[The Next Few Blog posts come courtesy my friend and colleague Philip Jenkins. See what you think. BW3]
I Want to Believe
May 4, 2015 by Philip Jenkins
Last year, Simcha Jacobovici and Barrie Wilson published an impressively dreadful book called The Lost Gospel: Decoding the Ancient Text that Reveals Jesus’s Marriage to Mary the Magdalene. The Lost Gospel made much of an ancient novel called Joseph and Aseneth, claiming (on no vaguely convincing grounds) that the characters in it were coded or disguised references to Jesus and the Magdalene, and that on the basis of the text, you could reconstruct the “true” history of Jesus and his time. Most scholars ignored the work, and the few who deigned to comment on it treated it as a joke or a publicity stunt. (You can see my parody of the underlying ideas here). By the way, Barrie Wilson himself is a respected academic with a lengthy track record, and it is odd to see him involved in this project.
I have no wish to waste any more time on the book itself, but the whole phenomenon does raise some important points about the nature of fringe and controversial scholarship, and its relationship to the mainstream, or the scholarly consensus. Even as I write the words, I know that “mainstream” and “consensus” are both words to raise hackles, and many lay readers have a natural preference for those they see as courageous entrepreneurs, as scholarly heretics. The problem, though, is that most non-specialists simply do understand the assumptions from which scholars work. In my next few columns, I want to suggest just why that scholarly consensus matters, whether we are dealing with alternative scriptures, bizarre historical claims, or pseudo-archaeology. I’ll also try to explain how we can tell the difference between real scholarship and fringe speculations.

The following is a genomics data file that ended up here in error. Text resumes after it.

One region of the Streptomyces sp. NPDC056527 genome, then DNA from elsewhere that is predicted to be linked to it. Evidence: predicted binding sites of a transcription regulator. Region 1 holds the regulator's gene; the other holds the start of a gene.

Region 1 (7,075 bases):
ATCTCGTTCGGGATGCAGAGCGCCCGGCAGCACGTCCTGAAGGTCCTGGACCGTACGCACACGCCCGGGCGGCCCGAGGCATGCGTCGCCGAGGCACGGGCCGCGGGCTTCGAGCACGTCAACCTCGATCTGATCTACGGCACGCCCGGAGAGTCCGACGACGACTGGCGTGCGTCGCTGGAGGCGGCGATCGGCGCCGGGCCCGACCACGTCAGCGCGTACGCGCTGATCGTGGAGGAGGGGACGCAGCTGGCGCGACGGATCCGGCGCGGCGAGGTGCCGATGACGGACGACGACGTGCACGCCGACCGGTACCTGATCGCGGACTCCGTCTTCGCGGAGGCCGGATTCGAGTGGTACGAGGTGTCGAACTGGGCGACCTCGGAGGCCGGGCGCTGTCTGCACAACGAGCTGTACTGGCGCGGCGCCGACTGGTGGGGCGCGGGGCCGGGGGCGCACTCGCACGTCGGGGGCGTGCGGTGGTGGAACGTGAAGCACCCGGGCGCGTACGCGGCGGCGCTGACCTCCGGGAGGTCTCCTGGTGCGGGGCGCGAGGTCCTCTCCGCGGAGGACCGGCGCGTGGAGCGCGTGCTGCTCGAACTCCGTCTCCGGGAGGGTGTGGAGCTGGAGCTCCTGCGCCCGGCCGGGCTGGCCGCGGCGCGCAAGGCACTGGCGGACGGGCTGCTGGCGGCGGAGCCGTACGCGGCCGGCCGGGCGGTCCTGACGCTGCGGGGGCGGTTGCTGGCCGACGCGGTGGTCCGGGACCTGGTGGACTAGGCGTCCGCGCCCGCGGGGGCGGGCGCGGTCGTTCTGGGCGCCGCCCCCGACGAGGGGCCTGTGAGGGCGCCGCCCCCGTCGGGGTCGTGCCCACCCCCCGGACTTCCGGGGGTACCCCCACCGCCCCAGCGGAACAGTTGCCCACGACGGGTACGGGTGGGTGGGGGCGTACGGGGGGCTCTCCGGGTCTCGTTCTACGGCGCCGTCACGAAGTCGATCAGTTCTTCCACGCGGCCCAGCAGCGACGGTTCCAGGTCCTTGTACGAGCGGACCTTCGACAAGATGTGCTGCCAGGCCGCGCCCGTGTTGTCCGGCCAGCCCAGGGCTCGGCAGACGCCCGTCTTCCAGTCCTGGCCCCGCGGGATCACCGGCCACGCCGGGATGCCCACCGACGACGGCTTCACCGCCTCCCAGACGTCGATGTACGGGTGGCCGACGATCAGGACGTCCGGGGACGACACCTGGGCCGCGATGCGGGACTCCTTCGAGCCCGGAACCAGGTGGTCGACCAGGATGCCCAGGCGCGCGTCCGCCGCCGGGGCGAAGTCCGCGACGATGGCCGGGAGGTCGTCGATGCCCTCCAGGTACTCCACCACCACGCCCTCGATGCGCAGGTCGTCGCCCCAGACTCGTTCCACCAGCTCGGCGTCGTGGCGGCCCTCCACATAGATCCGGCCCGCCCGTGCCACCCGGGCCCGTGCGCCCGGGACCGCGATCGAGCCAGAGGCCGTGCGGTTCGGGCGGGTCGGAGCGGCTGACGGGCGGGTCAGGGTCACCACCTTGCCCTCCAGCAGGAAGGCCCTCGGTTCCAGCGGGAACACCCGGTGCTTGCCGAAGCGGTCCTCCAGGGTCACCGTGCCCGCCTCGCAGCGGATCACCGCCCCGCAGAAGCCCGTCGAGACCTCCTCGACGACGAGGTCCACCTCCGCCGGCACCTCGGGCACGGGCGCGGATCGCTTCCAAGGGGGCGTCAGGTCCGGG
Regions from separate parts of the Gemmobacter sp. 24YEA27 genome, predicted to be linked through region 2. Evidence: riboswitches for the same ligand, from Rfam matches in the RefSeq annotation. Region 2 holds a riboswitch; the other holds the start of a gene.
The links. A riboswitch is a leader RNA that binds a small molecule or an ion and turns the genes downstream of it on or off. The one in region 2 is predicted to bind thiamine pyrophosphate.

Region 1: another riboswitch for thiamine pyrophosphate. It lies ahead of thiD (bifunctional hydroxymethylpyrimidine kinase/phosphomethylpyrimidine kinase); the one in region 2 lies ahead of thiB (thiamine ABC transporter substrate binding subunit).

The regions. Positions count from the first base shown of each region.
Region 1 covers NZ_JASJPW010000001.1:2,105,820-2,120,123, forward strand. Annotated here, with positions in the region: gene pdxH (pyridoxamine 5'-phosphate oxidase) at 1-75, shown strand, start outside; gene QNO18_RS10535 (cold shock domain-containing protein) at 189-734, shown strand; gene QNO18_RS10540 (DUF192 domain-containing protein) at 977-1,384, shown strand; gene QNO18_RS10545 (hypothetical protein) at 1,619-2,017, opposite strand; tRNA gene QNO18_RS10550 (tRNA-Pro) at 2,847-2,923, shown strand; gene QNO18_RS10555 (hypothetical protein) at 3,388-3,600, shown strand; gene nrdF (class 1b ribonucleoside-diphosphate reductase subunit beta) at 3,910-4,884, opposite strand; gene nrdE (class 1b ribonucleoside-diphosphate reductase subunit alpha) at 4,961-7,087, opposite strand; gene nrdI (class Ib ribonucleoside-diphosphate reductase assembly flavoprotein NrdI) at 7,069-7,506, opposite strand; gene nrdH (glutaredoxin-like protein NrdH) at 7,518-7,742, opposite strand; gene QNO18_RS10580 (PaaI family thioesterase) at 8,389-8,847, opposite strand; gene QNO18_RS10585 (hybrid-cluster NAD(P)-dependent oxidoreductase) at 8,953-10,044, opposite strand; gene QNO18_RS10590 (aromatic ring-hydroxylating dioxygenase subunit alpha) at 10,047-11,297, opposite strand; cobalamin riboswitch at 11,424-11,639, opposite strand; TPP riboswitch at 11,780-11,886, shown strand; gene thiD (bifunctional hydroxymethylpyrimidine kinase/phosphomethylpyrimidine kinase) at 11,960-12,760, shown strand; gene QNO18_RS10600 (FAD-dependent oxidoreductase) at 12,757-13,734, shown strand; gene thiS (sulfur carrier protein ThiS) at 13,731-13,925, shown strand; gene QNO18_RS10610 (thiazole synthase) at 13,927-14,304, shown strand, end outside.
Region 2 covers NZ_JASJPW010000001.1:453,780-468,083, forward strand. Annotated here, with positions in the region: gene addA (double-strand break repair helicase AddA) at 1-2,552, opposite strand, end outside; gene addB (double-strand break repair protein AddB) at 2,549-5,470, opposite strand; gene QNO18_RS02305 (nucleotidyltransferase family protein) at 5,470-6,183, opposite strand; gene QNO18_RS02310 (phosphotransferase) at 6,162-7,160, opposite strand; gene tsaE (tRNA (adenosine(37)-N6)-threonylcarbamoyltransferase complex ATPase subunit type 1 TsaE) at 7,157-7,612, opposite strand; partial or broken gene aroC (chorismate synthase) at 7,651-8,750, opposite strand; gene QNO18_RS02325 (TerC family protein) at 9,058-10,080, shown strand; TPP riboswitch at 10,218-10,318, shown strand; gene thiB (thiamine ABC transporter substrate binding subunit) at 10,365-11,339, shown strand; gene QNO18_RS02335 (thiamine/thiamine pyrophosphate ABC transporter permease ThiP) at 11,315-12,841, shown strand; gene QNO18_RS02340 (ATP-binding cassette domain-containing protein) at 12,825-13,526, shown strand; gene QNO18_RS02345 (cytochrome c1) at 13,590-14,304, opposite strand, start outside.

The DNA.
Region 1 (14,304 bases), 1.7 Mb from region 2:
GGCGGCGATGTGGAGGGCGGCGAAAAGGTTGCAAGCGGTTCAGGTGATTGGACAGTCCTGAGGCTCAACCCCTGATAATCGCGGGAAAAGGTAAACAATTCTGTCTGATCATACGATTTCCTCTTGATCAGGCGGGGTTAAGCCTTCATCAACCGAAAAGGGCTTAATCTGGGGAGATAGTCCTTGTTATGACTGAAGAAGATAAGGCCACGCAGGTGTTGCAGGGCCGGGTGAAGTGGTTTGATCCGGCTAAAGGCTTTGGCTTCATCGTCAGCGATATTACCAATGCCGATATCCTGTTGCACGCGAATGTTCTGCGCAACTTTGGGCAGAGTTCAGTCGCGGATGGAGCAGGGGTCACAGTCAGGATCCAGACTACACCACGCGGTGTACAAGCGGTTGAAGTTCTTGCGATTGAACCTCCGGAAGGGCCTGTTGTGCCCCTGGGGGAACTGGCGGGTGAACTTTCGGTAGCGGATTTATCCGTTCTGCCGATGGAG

To begin with the book itself. Nothing really marks Lost Gospel from the herd of similar books that appear on a regular basis. It takes a well-known ancient source, while claiming that in fact the text in question is somehow forgotten or little known to scholars. Also, allegedly, it is “really” about Jesus. There is no reason to believe this, or that Joseph and Aseneth is using coded or allegorical language. If you look hard enough at any source, including the Cleveland Yellow Pages, you can find Biblical stories retold there if you really want to find them. (My own parody discussed The Bourne Identity as a coded Jesus text). No Christian source in antiquity cited Joseph and Aseneth in this way.